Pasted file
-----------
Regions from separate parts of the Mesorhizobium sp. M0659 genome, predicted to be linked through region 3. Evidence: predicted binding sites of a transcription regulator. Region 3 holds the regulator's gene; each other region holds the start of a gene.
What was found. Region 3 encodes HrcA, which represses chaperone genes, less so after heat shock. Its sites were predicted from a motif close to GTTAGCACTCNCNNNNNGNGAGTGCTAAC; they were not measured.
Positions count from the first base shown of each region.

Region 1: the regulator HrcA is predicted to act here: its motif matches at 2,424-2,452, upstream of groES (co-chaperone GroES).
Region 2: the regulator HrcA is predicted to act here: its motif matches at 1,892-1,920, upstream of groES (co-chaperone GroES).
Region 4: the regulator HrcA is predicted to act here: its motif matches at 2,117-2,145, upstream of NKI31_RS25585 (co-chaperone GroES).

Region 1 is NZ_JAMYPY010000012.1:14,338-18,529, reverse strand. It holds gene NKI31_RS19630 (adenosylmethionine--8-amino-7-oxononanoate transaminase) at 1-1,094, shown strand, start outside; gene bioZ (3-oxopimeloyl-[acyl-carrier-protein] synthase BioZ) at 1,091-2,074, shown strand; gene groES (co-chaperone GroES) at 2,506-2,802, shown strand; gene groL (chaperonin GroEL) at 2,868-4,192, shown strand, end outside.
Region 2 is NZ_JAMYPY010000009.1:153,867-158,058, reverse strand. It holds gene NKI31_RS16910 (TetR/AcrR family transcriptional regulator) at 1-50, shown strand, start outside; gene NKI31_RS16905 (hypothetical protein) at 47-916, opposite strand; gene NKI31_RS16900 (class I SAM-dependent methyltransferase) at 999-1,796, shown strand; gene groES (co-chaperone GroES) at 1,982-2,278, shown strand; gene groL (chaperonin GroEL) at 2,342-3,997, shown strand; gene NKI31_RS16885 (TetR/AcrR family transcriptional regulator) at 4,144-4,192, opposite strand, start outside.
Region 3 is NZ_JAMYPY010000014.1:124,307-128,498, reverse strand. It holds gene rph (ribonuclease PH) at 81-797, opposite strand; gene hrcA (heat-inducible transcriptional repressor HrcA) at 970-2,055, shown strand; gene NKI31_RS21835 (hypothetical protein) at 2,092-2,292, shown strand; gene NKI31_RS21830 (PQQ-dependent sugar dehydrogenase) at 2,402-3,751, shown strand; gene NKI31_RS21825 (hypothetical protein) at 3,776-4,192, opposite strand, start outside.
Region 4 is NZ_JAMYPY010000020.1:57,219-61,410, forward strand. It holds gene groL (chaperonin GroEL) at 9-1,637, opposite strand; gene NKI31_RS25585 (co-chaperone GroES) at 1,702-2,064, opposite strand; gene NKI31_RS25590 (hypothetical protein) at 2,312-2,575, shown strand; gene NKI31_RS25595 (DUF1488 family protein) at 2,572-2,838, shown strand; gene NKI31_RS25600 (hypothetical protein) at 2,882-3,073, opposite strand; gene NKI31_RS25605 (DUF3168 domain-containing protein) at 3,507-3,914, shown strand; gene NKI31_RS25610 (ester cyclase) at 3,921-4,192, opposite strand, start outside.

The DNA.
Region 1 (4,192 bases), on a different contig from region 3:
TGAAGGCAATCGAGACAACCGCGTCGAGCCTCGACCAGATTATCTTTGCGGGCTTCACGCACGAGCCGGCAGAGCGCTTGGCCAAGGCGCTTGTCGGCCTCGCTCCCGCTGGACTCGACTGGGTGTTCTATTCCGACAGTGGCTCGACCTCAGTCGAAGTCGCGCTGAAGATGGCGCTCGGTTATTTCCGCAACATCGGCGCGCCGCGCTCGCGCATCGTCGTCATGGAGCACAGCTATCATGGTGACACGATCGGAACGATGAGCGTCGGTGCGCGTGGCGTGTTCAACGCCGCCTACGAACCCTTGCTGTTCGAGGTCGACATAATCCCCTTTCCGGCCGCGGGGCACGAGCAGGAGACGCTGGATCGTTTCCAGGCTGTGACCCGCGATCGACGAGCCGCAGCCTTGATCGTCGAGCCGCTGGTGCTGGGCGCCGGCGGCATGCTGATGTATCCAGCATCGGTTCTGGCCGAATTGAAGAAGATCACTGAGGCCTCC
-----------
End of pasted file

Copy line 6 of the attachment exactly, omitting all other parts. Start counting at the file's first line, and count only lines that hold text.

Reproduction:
Region 4: the regulator HrcA is predicted to act here: its motif matches at 2,117-2,145, upstream of NKI31_RS25585 (co-chaperone GroES).